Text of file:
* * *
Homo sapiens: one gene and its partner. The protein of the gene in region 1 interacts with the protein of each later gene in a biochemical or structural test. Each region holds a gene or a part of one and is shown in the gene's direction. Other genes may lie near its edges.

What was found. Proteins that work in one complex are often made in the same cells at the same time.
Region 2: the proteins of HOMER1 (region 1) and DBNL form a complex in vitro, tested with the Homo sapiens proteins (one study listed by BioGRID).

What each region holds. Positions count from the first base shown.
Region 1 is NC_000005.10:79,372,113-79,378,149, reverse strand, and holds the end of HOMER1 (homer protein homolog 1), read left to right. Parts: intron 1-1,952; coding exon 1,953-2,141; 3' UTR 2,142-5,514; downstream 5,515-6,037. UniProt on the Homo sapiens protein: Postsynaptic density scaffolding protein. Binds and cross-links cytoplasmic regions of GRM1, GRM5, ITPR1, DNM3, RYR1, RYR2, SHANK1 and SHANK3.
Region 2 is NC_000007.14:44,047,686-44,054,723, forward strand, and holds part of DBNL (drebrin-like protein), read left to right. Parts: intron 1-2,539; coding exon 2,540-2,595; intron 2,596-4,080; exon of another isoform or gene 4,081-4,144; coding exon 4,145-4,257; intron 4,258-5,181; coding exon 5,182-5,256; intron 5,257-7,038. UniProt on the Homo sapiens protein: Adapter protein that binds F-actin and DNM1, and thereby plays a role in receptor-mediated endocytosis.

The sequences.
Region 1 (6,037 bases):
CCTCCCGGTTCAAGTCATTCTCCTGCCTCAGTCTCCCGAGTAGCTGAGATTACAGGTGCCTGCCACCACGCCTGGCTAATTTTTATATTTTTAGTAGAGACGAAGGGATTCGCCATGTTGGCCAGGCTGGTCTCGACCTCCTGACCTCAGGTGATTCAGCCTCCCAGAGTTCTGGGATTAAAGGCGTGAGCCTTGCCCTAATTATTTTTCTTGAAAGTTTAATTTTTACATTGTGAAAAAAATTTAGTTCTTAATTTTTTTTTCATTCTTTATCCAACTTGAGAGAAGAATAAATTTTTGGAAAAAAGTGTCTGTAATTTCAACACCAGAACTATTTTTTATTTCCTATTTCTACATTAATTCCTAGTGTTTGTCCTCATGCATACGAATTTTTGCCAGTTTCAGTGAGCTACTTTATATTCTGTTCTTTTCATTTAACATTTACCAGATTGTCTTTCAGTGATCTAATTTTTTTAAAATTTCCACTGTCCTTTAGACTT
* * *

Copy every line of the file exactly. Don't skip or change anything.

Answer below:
Homo sapiens: one gene and its partner. The protein of the gene in region 1 interacts with the protein of each later gene in a biochemical or structural test. Each region holds a gene or a part of one and is shown in the gene's direction. Other genes may lie near its edges.

What was found. Proteins that work in one complex are often made in the same cells at the same time.
Region 2: the proteins of HOMER1 (region 1) and DBNL form a complex in vitro, tested with the Homo sapiens proteins (one study listed by BioGRID).

What each region holds. Positions count from the first base shown.
Region 1 is NC_000005.10:79,372,113-79,378,149, reverse strand, and holds the end of HOMER1 (homer protein homolog 1), read left to right. Parts: intron 1-1,952; coding exon 1,953-2,141; 3' UTR 2,142-5,514; downstream 5,515-6,037. UniProt on the Homo sapiens protein: Postsynaptic density scaffolding protein. Binds and cross-links cytoplasmic regions of GRM1, GRM5, ITPR1, DNM3, RYR1, RYR2, SHANK1 and SHANK3.
Region 2 is NC_000007.14:44,047,686-44,054,723, forward strand, and holds part of DBNL (drebrin-like protein), read left to right. Parts: intron 1-2,539; coding exon 2,540-2,595; intron 2,596-4,080; exon of another isoform or gene 4,081-4,144; coding exon 4,145-4,257; intron 4,258-5,181; coding exon 5,182-5,256; intron 5,257-7,038. UniProt on the Homo sapiens protein: Adapter protein that binds F-actin and DNM1, and thereby plays a role in receptor-mediated endocytosis.

The sequences.
Region 1 (6,037 bases):
CCTCCCGGTTCAAGTCATTCTCCTGCCTCAGTCTCCCGAGTAGCTGAGATTACAGGTGCCTGCCACCACGCCTGGCTAATTTTTATATTTTTAGTAGAGACGAAGGGATTCGCCATGTTGGCCAGGCTGGTCTCGACCTCCTGACCTCAGGTGATTCAGCCTCCCAGAGTTCTGGGATTAAAGGCGTGAGCCTTGCCCTAATTATTTTTCTTGAAAGTTTAATTTTTACATTGTGAAAAAAATTTAGTTCTTAATTTTTTTTTCATTCTTTATCCAACTTGAGAGAAGAATAAATTTTTGGAAAAAAGTGTCTGTAATTTCAACACCAGAACTATTTTTTATTTCCTATTTCTACATTAATTCCTAGTGTTTGTCCTCATGCATACGAATTTTTGCCAGTTTCAGTGAGCTACTTTATATTCTGTTCTTTTCATTTAACATTTACCAGATTGTCTTTCAGTGATCTAATTTTTTTAAAATTTCCACTGTCCTTTAGACTT